The Need for International Cooperation  If climate change driven catastrophes are not handled through multinational cooperation early on, they may spark intense competition for humanitarian relief, international aid funds and water resources.  Yet the options are fraught with political controversy and difficulty.

Perhaps one of the biggest setbacks on the policy front is the Republican victory in the U.S House of Representatives in the November 2010 midterm elections. Several GOP congressman  with  ‘Tea Party’ affiliations think that that climate change is ‘cyclical’ and see no need to make changes in the nation’s energy economy. Their ascendancy could derail whatever policies the Democratic led Congress and Administration had put in place to reduce emissions.

  • The new chairman of the House Energy and Commerce Committee, Republican Fred Upton of Michigan, says he will target the Environmental Protection Agency (EPA), which is writing rules to limit greenhouse gases blamed for global warming. He warned the White House that, “We are not going to let this administration regulate what they have been unable to legislate.”
  • America’s oil, coal and utility industries lobbyists have collectively spent more than 500 million dollars since the beginning of 2009 to lobby against ” cap and trade’ legislation and to defeat the candidates that actively supported the US climate change legislation in the midterm polls.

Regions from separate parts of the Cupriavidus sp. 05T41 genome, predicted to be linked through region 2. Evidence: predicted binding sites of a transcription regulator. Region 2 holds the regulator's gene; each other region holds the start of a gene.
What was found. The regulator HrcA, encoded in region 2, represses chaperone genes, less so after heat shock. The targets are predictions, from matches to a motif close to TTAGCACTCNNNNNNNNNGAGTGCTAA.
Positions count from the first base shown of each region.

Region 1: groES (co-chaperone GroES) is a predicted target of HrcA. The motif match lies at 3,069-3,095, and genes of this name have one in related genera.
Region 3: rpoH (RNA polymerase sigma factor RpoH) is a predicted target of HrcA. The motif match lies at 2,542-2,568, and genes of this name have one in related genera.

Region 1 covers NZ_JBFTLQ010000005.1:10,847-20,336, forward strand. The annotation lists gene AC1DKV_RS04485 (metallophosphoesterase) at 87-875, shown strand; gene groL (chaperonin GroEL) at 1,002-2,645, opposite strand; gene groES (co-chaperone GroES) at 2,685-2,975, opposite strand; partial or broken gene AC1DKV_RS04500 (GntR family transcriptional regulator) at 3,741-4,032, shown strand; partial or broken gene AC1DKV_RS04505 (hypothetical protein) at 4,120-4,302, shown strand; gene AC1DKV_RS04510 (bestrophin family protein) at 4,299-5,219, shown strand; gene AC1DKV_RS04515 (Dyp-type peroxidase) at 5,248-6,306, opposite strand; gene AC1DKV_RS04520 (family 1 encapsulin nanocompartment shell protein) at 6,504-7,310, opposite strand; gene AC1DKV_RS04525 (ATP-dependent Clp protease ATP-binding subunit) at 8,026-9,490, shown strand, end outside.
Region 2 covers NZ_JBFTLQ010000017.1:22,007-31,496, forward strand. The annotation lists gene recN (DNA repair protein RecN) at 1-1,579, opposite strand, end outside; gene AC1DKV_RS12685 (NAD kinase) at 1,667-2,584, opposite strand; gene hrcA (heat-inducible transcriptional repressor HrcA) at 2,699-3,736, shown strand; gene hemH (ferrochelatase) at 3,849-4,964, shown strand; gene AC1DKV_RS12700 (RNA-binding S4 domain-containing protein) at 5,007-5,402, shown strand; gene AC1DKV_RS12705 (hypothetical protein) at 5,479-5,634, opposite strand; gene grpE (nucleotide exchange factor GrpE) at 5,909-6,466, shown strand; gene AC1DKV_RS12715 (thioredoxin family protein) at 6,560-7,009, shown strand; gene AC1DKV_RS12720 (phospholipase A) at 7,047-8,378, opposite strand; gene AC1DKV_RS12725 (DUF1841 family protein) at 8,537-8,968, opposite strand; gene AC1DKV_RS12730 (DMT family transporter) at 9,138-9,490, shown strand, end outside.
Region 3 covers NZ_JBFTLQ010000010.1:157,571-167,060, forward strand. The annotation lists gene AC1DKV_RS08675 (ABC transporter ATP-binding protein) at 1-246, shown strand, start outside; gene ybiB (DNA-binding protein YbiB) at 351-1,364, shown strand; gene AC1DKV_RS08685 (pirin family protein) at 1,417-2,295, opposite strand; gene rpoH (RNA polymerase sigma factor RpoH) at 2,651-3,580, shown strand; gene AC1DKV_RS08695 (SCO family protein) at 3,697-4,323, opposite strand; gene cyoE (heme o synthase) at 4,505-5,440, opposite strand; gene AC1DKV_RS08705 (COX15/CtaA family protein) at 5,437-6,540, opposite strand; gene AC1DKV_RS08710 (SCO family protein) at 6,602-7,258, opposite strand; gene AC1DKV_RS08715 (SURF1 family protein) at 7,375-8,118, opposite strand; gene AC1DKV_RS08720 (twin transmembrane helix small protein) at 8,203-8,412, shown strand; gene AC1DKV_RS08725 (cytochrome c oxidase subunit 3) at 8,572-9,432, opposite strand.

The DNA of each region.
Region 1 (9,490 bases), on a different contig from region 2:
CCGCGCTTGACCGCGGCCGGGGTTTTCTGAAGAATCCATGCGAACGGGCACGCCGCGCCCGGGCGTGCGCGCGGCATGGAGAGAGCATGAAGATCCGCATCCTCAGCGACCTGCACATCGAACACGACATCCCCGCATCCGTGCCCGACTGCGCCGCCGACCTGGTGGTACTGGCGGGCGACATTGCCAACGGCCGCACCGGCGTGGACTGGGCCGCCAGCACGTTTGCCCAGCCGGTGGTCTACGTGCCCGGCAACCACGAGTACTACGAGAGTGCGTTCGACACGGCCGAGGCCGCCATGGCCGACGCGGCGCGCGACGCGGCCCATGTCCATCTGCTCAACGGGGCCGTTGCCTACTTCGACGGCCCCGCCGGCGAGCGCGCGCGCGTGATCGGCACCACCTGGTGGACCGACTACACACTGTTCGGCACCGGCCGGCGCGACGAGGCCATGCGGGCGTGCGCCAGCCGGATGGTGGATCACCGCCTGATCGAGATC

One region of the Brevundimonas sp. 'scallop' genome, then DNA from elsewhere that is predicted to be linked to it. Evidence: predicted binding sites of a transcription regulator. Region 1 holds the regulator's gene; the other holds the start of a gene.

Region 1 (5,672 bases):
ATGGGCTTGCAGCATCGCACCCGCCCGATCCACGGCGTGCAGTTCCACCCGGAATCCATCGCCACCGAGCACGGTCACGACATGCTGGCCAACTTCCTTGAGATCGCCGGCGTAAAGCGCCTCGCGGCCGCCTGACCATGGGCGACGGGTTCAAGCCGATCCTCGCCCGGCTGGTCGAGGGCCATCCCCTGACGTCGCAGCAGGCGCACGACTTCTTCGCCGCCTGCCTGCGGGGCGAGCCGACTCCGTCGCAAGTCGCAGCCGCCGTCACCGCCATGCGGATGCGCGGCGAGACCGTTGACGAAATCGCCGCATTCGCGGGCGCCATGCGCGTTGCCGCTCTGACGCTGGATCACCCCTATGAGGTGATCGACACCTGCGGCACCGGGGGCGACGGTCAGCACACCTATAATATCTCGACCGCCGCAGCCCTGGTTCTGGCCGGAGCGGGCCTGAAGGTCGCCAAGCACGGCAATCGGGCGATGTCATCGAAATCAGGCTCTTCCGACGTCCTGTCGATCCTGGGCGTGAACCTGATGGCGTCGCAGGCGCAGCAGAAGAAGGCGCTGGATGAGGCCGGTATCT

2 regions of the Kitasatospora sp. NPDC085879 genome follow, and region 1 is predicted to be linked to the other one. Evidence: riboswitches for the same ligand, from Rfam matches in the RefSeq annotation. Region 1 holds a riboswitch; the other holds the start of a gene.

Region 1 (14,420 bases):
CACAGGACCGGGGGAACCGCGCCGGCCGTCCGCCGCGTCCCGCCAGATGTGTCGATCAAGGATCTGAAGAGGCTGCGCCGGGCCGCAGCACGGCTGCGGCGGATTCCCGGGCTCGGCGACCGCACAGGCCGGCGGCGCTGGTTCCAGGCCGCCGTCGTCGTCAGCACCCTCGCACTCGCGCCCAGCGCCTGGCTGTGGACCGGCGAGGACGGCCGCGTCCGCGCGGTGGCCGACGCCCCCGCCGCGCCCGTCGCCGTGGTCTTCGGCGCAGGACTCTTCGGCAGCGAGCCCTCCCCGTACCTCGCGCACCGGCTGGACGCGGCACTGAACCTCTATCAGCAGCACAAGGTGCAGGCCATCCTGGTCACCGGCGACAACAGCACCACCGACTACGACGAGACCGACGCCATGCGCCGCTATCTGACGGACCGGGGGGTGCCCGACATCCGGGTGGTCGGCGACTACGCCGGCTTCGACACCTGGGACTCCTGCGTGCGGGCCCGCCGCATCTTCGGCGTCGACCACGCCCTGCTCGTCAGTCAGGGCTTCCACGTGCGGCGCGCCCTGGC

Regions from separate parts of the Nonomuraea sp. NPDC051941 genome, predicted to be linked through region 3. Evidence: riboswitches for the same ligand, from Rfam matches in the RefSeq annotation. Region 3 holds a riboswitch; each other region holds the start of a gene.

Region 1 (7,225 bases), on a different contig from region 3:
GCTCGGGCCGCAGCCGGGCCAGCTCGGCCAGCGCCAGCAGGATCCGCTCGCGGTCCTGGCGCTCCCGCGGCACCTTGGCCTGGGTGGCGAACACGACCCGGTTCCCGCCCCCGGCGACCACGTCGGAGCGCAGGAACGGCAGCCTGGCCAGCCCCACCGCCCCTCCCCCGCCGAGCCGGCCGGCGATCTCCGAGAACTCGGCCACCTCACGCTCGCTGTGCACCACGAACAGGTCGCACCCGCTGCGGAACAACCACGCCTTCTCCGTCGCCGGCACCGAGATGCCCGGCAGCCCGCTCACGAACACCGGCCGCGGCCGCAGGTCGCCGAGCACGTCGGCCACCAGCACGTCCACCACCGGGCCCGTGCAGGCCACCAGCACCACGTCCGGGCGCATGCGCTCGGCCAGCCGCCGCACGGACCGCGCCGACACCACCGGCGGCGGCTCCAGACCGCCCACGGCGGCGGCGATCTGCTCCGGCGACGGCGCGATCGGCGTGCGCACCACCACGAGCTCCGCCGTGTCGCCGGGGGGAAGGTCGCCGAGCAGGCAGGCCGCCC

More generally, one needs to consider the mitigation and adaptation options, at the society and regional levels.

Mitigation aims to cut off global warming at its source by reducing emission of greenhouse gases and black carbon; it was actively pushed by the Group of 77 developing countries  at Copenhagen summit, but now it seems harder than we once thought. Despite the availability of information technology and social networking sites, the world remains highly uneven politically and economically. Indeed, it will take decades to deploy new energy affordable technologies on a global scale.

It is, therefore, urgent to adapt to climate change rather than continuing the “business as usual” approach. Key adaptation decisions will be needed at variety of levels. They involve local infrastructure and vulnerabilities, therefore adaptation to climate change can not be successful without the participation of local communities. Nonetheless, local communities lack knowledge and ability to take prompt action. And those who are working at international levels are often unaware of local environmental and socio-economic conditions.

An effective adaptation requires a distributed effort like “knowledge Action Networks”, that is, managed social networks that link global science, technology and policy communities to local initiatives.